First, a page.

A company affiliated with the powerful Dallas-based Hunt Oil family emerged as a potential bidder on Tuesday for the electric delivery business of TXU, Texas' largest power company.
TXU agreed last month to be acquired by a group of private equity firms led by Kohlberg Kravis Roberts and Texas Pacific Group for $32 billion.
Paul Hudson, chairman of the Texas Public Utility Commission (PUC), disclosed the existence of a thwarted bid for some TXU assets at a legislative hearing in Austin, citing two meetings and a phone call with officials from Sharyland Utilities, owner of an electric transmission company in South Texas.
Sharyland is one of many Hunt family companies.
Hudson wrote on Monday to two Texas lawmakers, Rep. Phil King, chairman of the Texas House Regulated Industries Committee; and Sen. Troy Fraser, chairman of the Senate Business and Commerce Committee, disclosing contact from Hunter Hunt, Sharyland president.
Hudson said Hunt indicated Sharyland had not made a promised bid for certain TXU assets because of "threatened legal action."
Under the KKR agreement, TXU has the right to solicit rival bids until April 16. Last week, TXU said it had contacted 70 companies and signed confidentiality agreements with nine.
TXU said no formal bids had been submitted and "there is no indication that any of the parties is preparing a proposal that will be superior from either a price or transaction certainty perspective."
While Hudson said the PUC had no authority to interfere with negotiations between TXU, KKR and Sharyland, he said he was uncomfortable "sitting" on the information, and decided to share it with King and Fraser in a private letter that has since become public.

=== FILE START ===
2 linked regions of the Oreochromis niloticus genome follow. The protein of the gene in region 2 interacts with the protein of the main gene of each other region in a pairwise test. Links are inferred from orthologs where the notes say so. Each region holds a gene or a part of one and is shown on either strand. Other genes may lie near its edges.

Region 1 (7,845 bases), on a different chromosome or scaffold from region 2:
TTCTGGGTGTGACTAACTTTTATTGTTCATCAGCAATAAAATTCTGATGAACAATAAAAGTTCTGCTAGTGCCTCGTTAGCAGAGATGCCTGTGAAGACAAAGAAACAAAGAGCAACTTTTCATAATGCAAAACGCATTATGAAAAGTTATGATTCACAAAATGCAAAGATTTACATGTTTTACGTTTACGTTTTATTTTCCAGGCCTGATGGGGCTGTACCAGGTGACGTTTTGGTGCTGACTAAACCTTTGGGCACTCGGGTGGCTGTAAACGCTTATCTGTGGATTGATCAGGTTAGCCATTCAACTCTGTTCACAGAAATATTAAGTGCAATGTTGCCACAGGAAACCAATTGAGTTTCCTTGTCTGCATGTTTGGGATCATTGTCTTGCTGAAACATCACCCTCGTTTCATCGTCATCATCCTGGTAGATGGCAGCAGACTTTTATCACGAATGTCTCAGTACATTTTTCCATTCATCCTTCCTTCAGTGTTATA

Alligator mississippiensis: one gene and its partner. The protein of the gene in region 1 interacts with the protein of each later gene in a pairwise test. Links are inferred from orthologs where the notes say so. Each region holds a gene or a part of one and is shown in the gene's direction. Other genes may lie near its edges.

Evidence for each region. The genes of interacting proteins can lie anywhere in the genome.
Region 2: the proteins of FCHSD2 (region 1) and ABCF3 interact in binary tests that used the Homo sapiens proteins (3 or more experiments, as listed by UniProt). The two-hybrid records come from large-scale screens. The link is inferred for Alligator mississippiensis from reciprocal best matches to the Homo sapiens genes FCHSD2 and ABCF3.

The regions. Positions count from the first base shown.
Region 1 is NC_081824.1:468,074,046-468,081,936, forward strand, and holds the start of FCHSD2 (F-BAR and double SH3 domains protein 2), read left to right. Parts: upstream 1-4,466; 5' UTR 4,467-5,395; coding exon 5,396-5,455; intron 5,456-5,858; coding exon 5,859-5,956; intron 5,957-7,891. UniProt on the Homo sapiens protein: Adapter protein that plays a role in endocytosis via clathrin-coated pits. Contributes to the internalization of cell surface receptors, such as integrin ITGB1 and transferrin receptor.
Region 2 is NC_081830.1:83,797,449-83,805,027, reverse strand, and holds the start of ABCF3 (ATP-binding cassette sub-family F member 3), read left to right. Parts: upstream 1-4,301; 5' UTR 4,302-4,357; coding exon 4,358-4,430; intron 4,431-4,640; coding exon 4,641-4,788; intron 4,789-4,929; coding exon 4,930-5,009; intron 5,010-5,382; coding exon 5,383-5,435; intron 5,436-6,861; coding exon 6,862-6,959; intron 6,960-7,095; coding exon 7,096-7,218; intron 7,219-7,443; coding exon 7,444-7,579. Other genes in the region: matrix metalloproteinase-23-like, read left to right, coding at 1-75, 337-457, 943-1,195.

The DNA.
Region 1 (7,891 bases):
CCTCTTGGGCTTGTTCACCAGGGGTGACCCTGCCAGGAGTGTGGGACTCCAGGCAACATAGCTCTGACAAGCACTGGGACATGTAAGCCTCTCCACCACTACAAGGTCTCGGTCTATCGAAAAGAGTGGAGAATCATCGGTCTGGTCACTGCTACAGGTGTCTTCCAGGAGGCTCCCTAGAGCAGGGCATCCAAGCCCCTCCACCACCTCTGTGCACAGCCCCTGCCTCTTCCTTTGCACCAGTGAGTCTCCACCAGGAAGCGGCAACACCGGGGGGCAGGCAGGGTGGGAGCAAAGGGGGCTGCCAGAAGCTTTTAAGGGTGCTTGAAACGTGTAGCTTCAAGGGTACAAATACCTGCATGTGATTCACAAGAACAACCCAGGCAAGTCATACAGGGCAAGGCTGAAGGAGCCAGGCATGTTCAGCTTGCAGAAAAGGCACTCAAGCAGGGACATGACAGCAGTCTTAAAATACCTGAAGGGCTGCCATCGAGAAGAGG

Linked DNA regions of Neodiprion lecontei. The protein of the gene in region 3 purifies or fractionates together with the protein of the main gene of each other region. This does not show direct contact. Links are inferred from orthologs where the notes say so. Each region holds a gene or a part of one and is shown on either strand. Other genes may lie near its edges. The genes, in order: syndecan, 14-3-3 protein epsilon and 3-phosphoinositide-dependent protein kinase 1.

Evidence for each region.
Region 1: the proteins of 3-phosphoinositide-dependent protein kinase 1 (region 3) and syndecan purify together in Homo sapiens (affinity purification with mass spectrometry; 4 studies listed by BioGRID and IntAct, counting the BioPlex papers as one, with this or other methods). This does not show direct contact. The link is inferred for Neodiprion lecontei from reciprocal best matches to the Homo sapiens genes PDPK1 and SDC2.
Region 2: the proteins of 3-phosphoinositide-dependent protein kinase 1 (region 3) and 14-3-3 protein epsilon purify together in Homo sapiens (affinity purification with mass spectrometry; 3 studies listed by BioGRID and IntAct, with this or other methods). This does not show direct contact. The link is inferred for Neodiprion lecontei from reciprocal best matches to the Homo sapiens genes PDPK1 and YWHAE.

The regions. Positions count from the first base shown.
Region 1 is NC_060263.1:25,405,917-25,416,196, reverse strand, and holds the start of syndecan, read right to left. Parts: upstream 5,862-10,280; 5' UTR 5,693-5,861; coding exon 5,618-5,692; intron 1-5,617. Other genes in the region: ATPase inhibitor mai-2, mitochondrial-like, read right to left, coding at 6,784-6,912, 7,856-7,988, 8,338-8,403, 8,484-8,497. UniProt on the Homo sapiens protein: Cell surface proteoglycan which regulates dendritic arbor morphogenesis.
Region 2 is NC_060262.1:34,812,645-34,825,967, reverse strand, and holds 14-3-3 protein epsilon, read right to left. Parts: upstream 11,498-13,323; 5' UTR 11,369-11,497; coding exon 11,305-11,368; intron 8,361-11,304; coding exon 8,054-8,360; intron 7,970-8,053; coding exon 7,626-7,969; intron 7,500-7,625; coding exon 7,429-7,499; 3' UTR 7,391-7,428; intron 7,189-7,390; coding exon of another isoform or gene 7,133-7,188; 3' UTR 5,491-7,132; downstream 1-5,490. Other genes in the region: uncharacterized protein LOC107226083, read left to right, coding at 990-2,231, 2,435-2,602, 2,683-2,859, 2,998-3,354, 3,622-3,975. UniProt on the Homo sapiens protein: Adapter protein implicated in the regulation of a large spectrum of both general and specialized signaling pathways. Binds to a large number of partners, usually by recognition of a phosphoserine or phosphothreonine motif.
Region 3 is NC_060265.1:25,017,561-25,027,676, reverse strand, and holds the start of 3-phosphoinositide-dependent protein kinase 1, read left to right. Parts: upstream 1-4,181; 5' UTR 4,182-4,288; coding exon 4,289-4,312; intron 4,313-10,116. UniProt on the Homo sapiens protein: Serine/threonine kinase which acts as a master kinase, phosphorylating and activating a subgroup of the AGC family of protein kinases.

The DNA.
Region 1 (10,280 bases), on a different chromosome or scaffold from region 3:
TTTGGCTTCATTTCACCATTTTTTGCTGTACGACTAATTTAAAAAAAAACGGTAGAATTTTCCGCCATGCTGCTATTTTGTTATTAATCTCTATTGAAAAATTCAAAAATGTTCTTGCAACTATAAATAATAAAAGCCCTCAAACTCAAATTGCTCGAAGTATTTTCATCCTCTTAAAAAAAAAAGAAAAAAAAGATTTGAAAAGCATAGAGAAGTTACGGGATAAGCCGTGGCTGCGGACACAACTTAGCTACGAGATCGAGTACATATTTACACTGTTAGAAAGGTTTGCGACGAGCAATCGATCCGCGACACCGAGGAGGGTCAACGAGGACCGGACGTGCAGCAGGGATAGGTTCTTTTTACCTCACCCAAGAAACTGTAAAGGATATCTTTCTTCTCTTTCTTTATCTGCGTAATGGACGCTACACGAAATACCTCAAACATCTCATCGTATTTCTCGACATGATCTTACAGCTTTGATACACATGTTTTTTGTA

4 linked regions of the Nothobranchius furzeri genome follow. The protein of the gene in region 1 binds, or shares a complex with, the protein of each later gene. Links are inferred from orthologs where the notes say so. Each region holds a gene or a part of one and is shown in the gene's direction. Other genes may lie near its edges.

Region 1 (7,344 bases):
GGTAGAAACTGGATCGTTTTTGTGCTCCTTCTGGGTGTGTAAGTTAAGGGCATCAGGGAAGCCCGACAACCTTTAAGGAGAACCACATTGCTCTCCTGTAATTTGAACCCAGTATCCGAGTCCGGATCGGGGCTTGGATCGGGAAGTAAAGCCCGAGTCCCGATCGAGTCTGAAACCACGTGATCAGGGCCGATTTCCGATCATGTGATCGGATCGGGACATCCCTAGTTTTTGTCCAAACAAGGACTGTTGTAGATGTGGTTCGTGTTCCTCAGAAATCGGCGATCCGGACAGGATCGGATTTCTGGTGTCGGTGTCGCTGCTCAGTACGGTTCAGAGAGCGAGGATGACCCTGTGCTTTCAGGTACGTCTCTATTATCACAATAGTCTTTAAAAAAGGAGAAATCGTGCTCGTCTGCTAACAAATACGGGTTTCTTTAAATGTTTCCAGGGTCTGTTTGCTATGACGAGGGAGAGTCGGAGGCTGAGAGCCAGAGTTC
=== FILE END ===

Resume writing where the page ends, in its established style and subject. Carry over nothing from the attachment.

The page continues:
The PUC's limited authority to review the TXU buyout in advance of the deal's completion has become an issue for lawmakers in Austin and Washington, D.C.
Citing a rise in electricity prices in Texas's deregulated market, lawmakers fear that additional debt from the leveraged buyout will hurt competition.
Texas's Senate has passed a bill to give the PUC greater powers in approving or rejecting utility mergers and sales,including the TXU deal, and similar language was proposed last week in the Texas House.
KKR officials have told lawmakers the TXU buyout will be jeopardized if the law is changed to give the PUC more power.
King said Sharyland's contact with the PUC added to his concern that the commission's ability to look at sales and mergers should remain limited and not be expanded.
"I want to make it clear to the industry that we don't want the PUC dragged into any negotiations," King said.
Rep. Rene Oliveira likened the situation to "billion-dollar bullies" using a state agency to push each other around.
Following Tuesday's hearing, TXU spokeswoman Lisa Singleton confirmed the company had been approached by Sharyland in connection with a bid to buy only TXU's north Texas transmission unit, which is regulated by the PUC.
"In all our communications, we encouraged them to make a formal proposal that would be a competitive bid," said Singleton. "But that did not happen."
A spokeswoman for Sharyland Utilities declined to comment on Hudson's revelation. "We do not comment on any matter that is the subject of pending or threatened litigation," said Jeanne Phillips.